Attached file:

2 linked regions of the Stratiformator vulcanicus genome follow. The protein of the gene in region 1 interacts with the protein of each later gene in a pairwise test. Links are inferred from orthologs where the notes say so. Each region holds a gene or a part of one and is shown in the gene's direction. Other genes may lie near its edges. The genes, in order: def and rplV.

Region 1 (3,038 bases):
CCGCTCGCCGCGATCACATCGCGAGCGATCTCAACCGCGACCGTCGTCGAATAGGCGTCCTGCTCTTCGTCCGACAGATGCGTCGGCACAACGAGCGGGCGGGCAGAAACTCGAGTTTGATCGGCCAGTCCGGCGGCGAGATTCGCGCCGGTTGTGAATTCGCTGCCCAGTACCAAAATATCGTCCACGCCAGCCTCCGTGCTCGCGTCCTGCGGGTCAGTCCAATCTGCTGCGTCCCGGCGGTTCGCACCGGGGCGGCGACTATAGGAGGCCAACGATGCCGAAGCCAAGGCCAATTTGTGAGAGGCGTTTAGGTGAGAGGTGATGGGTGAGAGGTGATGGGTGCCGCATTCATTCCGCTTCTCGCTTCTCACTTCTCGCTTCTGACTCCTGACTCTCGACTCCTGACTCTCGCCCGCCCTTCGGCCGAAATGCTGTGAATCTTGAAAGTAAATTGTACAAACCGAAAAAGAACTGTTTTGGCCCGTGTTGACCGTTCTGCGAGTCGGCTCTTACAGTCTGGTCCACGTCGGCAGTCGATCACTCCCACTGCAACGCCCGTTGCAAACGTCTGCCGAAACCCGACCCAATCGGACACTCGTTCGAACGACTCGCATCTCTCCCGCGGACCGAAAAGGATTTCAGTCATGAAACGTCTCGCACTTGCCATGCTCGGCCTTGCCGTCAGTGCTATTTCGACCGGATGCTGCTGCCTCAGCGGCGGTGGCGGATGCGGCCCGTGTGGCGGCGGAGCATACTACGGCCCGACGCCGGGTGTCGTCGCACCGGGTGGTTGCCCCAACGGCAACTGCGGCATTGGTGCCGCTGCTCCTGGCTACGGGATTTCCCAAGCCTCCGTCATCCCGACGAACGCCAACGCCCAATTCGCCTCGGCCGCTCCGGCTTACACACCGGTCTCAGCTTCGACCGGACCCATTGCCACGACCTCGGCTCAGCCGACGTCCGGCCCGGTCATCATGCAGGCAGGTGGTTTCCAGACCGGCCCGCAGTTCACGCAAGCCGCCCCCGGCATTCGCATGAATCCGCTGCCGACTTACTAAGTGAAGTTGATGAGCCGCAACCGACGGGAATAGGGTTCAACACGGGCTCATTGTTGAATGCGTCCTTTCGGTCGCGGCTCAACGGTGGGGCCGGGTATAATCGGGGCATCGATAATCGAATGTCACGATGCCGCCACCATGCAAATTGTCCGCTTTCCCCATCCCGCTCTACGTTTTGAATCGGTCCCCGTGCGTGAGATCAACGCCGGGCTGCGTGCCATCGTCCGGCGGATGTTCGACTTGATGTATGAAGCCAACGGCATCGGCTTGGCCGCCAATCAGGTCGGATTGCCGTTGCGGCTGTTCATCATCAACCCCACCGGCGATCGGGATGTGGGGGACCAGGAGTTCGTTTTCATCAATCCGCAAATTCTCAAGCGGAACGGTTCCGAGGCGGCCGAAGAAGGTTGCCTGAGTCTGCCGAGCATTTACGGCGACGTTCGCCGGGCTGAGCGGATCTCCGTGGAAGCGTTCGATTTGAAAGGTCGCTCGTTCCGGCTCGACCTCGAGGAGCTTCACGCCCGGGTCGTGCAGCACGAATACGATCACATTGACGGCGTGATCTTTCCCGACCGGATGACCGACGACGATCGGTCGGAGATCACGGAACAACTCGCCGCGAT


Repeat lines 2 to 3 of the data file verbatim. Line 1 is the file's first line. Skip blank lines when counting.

Region 1 (3,038 bases):
CCGCTCGCCGCGATCACATCGCGAGCGATCTCAACCGCGACCGTCGTCGAATAGGCGTCCTGCTCTTCGTCCGACAGATGCGTCGGCACAACGAGCGGGCGGGCAGAAACTCGAGTTTGATCGGCCAGTCCGGCGGCGAGATTCGCGCCGGTTGTGAATTCGCTGCCCAGTACCAAAATATCGTCCACGCCAGCCTCCGTGCTCGCGTCCTGCGGGTCAGTCCAATCTGCTGCGTCCCGGCGGTTCGCACCGGGGCGGCGACTATAGGAGGCCAACGATGCCGAAGCCAAGGCCAATTTGTGAGAGGCGTTTAGGTGAGAGGTGATGGGTGAGAGGTGATGGGTGCCGCATTCATTCCGCTTCTCGCTTCTCACTTCTCGCTTCTGACTCCTGACTCTCGACTCCTGACTCTCGCCCGCCCTTCGGCCGAAATGCTGTGAATCTTGAAAGTAAATTGTACAAACCGAAAAAGAACTGTTTTGGCCCGTGTTGACCGTTCTGCGAGTCGGCTCTTACAGTCTGGTCCACGTCGGCAGTCGATCACTCCCACTGCAACGCCCGTTGCAAACGTCTGCCGAAACCCGACCCAATCGGACACTCGTTCGAACGACTCGCATCTCTCCCGCGGACCGAAAAGGATTTCAGTCATGAAACGTCTCGCACTTGCCATGCTCGGCCTTGCCGTCAGTGCTATTTCGACCGGATGCTGCTGCCTCAGCGGCGGTGGCGGATGCGGCCCGTGTGGCGGCGGAGCATACTACGGCCCGACGCCGGGTGTCGTCGCACCGGGTGGTTGCCCCAACGGCAACTGCGGCATTGGTGCCGCTGCTCCTGGCTACGGGATTTCCCAAGCCTCCGTCATCCCGACGAACGCCAACGCCCAATTCGCCTCGGCCGCTCCGGCTTACACACCGGTCTCAGCTTCGACCGGACCCATTGCCACGACCTCGGCTCAGCCGACGTCCGGCCCGGTCATCATGCAGGCAGGTGGTTTCCAGACCGGCCCGCAGTTCACGCAAGCCGCCCCCGGCATTCGCATGAATCCGCTGCCGACTTACTAAGTGAAGTTGATGAGCCGCAACCGACGGGAATAGGGTTCAACACGGGCTCATTGTTGAATGCGTCCTTTCGGTCGCGGCTCAACGGTGGGGCCGGGTATAATCGGGGCATCGATAATCGAATGTCACGATGCCGCCACCATGCAAATTGTCCGCTTTCCCCATCCCGCTCTACGTTTTGAATCGGTCCCCGTGCGTGAGATCAACGCCGGGCTGCGTGCCATCGTCCGGCGGATGTTCGACTTGATGTATGAAGCCAACGGCATCGGCTTGGCCGCCAATCAGGTCGGATTGCCGTTGCGGCTGTTCATCATCAACCCCACCGGCGATCGGGATGTGGGGGACCAGGAGTTCGTTTTCATCAATCCGCAAATTCTCAAGCGGAACGGTTCCGAGGCGGCCGAAGAAGGTTGCCTGAGTCTGCCGAGCATTTACGGCGACGTTCGCCGGGCTGAGCGGATCTCCGTGGAAGCGTTCGATTTGAAAGGTCGCTCGTTCCGGCTCGACCTCGAGGAGCTTCACGCCCGGGTCGTGCAGCACGAATACGATCACATTGACGGCGTGATCTTTCCCGACCGGATGACCGACGACGATCGGTCGGAGATCACGGAACAACTCGCCGCGAT